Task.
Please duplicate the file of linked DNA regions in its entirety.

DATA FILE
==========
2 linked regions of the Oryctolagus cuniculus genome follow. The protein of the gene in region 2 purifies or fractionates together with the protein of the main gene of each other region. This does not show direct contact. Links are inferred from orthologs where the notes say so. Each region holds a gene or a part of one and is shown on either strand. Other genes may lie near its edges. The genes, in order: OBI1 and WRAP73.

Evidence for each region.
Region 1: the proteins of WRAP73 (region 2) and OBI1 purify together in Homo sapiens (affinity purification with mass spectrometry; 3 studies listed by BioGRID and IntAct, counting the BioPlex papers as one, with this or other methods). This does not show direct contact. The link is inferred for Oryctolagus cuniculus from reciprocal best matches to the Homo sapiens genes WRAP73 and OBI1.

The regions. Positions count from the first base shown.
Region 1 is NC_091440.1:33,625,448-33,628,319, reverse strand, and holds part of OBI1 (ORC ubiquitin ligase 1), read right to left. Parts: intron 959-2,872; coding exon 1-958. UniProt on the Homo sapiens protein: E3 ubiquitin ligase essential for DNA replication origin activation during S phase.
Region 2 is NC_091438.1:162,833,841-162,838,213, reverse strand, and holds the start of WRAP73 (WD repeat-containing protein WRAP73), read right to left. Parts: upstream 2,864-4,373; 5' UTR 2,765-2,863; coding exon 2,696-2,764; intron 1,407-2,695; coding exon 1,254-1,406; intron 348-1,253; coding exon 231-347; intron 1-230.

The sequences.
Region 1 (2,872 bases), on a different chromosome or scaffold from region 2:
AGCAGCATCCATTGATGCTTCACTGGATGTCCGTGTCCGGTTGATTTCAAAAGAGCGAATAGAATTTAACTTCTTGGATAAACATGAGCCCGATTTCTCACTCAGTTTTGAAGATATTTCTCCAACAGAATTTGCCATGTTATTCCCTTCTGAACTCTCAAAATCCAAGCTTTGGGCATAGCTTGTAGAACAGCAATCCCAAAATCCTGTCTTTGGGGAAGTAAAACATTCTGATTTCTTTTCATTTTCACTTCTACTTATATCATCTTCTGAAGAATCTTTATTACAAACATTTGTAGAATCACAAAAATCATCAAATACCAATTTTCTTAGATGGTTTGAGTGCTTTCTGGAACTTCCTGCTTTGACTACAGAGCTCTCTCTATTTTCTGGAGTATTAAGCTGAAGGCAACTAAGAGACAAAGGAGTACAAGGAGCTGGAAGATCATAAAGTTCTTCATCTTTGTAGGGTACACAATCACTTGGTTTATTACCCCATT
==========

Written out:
2 linked regions of the Oryctolagus cuniculus genome follow. The protein of the gene in region 2 purifies or fractionates together with the protein of the main gene of each other region. This does not show direct contact. Links are inferred from orthologs where the notes say so. Each region holds a gene or a part of one and is shown on either strand. Other genes may lie near its edges. The genes, in order: OBI1 and WRAP73.

Evidence for each region.
Region 1: the proteins of WRAP73 (region 2) and OBI1 purify together in Homo sapiens (affinity purification with mass spectrometry; 3 studies listed by BioGRID and IntAct, counting the BioPlex papers as one, with this or other methods). This does not show direct contact. The link is inferred for Oryctolagus cuniculus from reciprocal best matches to the Homo sapiens genes WRAP73 and OBI1.

The regions. Positions count from the first base shown.
Region 1 is NC_091440.1:33,625,448-33,628,319, reverse strand, and holds part of OBI1 (ORC ubiquitin ligase 1), read right to left. Parts: intron 959-2,872; coding exon 1-958. UniProt on the Homo sapiens protein: E3 ubiquitin ligase essential for DNA replication origin activation during S phase.
Region 2 is NC_091438.1:162,833,841-162,838,213, reverse strand, and holds the start of WRAP73 (WD repeat-containing protein WRAP73), read right to left. Parts: upstream 2,864-4,373; 5' UTR 2,765-2,863; coding exon 2,696-2,764; intron 1,407-2,695; coding exon 1,254-1,406; intron 348-1,253; coding exon 231-347; intron 1-230.

The sequences.
Region 1 (2,872 bases), on a different chromosome or scaffold from region 2:
AGCAGCATCCATTGATGCTTCACTGGATGTCCGTGTCCGGTTGATTTCAAAAGAGCGAATAGAATTTAACTTCTTGGATAAACATGAGCCCGATTTCTCACTCAGTTTTGAAGATATTTCTCCAACAGAATTTGCCATGTTATTCCCTTCTGAACTCTCAAAATCCAAGCTTTGGGCATAGCTTGTAGAACAGCAATCCCAAAATCCTGTCTTTGGGGAAGTAAAACATTCTGATTTCTTTTCATTTTCACTTCTACTTATATCATCTTCTGAAGAATCTTTATTACAAACATTTGTAGAATCACAAAAATCATCAAATACCAATTTTCTTAGATGGTTTGAGTGCTTTCTGGAACTTCCTGCTTTGACTACAGAGCTCTCTCTATTTTCTGGAGTATTAAGCTGAAGGCAACTAAGAGACAAAGGAGTACAAGGAGCTGGAAGATCATAAAGTTCTTCATCTTTGTAGGGTACACAATCACTTGGTTTATTACCCCATT